Crafting Skills

There are five different crafting skills, each one covering the creation of a different item.

Skill Description
Chem Use This skill allows you to create all manner of chemicals, drugs and poisons. With the GM's permission, you may even create new types of poisons or medicines drawn from the venom or biology of slain creatures or new environments.
Disguise This skill allows you to create disguises. This can range from a few handfuls of well-placed dirt and mud to elaborate alternations of uniforms and more.
Survival This skill allows you to create any kind of basic device or item, such as clothing or foodstuffs. It also allows you to create weapons and armour with the Primitive or Low Tech qualities. You can, with the GM's permission, create just about any type of basic item, so long as the materials are drawn from simple unprocessed materials with few if any moving parts.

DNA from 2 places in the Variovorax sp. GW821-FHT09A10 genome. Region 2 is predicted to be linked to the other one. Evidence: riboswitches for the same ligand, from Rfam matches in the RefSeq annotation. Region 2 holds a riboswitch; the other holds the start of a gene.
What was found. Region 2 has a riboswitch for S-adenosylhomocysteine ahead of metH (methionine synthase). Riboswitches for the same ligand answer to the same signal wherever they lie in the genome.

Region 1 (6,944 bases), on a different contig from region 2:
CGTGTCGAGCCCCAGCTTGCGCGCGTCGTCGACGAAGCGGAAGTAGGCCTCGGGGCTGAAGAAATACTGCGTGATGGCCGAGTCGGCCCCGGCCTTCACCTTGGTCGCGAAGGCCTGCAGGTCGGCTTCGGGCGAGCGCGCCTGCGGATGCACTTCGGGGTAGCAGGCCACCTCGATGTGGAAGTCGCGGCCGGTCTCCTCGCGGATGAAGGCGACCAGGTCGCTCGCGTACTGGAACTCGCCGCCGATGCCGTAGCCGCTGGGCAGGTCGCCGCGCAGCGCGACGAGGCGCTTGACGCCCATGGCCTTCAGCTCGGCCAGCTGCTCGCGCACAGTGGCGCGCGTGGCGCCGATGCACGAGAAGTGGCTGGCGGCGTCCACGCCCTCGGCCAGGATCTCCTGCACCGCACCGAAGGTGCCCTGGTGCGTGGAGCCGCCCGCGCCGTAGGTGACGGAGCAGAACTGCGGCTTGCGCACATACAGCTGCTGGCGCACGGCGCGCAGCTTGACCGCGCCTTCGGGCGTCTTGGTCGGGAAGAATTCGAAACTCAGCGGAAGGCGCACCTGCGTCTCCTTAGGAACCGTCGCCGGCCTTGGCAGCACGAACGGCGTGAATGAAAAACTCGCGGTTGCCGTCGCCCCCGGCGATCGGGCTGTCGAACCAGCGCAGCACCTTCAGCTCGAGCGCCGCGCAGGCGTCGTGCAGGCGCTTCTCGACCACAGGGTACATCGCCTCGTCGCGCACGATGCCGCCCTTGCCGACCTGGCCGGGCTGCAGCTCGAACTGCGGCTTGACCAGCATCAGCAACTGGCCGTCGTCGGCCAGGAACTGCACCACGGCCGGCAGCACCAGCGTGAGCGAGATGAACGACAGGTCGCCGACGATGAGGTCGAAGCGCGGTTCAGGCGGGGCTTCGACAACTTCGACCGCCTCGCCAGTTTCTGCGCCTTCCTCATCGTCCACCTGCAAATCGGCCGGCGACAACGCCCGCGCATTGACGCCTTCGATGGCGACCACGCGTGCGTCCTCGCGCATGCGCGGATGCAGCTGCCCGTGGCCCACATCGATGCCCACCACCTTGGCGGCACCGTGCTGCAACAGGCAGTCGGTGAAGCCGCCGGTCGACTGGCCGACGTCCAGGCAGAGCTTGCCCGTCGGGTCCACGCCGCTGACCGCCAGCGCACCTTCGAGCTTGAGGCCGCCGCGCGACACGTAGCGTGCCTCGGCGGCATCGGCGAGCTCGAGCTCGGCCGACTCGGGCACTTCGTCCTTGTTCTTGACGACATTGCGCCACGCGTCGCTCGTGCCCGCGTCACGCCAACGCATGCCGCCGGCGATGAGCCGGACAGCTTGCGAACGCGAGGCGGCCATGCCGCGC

Tech Use This skill allows you to create all sorts of technical, complex devices. With the GM's permission, any weapon, armour, explosive, piece of gear or P-Scale vehicle (not including large ships, Evas, Superheavies etc). Unlike the other skills, however, Tech Use items typically need advanced, modern materials, sophisticated equipment and most importantly the schematics of the item you are trying to create. Depending on the item, you may need a matching Trade skill as well- for example, creating a suit of Power Armour or a Bolter might require you to possess the Trade (Armorer) skill.
Trade This skill allows you to manufacture things, although what is manufactured depends on the specialties you possess in the Trade skill. Like Tech Use items, Trade equipment often requires the use of advanced materials and tools, but unlike Tech Use, the object often does not require you to possess a pre-existing schematic or design, with the end product being a unique hand-made product. Trade items can vary wildly in time and material cost, and their full details are not listed in the Items Guide. However, small projects like cooking a meal can often take no more than an hour whilst mammoth projects like building a house or a warship can take months or years.